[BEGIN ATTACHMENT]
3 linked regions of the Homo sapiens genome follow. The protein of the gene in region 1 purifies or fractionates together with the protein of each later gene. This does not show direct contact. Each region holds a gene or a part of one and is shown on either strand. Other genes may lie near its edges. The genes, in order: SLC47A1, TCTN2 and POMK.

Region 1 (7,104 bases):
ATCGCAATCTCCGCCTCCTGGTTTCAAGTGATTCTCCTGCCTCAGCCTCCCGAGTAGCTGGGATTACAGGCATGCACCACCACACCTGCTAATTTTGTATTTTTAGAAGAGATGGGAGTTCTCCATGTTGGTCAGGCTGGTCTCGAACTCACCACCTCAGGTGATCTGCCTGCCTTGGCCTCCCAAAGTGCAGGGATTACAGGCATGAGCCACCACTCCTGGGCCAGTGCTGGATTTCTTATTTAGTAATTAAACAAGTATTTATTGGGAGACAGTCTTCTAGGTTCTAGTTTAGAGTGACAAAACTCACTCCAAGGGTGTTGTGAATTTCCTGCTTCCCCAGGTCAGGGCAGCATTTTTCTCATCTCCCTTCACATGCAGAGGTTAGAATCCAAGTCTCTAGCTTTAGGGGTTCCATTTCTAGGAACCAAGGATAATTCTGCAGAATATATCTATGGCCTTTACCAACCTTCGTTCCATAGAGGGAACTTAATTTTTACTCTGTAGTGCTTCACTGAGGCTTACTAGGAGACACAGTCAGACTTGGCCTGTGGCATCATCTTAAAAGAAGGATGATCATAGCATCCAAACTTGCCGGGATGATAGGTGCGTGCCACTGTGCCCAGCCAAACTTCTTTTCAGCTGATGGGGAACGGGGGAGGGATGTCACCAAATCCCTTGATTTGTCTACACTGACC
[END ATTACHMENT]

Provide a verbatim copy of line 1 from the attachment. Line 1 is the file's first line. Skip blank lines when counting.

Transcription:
3 linked regions of the Homo sapiens genome follow. The protein of the gene in region 1 purifies or fractionates together with the protein of each later gene. This does not show direct contact. Each region holds a gene or a part of one and is shown on either strand. Other genes may lie near its edges. The genes, in order: SLC47A1, TCTN2 and POMK.